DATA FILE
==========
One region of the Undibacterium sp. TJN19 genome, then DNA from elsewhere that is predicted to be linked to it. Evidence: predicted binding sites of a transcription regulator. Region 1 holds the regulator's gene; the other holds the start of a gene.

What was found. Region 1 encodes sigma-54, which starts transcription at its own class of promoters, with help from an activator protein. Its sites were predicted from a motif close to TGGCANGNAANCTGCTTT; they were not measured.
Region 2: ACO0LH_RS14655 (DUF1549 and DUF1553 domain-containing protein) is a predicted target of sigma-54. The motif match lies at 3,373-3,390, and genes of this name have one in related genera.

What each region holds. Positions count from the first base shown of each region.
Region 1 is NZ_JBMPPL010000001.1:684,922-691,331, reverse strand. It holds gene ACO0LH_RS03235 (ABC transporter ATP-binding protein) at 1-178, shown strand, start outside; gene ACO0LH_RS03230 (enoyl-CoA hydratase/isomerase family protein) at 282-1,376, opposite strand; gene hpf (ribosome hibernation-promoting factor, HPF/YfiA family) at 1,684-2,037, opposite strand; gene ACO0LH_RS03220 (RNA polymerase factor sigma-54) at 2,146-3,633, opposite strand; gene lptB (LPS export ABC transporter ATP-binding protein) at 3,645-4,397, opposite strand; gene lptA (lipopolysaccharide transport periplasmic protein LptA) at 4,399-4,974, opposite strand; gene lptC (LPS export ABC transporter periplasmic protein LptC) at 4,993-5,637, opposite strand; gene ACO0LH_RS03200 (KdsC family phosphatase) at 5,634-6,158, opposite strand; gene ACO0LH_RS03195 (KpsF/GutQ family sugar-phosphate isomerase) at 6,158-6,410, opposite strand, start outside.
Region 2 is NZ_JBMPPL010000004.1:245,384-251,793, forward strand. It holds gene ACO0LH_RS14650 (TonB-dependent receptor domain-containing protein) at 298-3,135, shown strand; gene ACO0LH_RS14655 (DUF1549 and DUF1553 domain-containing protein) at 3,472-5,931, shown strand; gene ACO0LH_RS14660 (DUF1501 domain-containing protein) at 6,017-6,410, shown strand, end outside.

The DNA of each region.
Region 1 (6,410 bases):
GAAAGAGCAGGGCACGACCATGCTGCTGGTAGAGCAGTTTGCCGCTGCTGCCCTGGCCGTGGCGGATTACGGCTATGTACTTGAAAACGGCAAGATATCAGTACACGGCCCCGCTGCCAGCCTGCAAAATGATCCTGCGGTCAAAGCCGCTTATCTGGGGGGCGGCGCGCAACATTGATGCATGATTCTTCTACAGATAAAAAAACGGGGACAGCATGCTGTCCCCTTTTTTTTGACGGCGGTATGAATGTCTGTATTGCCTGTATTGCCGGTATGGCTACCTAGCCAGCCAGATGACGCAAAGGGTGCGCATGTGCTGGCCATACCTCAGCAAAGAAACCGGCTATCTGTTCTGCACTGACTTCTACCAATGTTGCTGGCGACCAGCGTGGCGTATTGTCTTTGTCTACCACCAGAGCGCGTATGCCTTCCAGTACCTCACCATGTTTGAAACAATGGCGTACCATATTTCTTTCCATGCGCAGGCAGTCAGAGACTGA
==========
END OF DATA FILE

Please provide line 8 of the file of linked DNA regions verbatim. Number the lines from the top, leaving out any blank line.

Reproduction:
Region 1 (6,410 bases):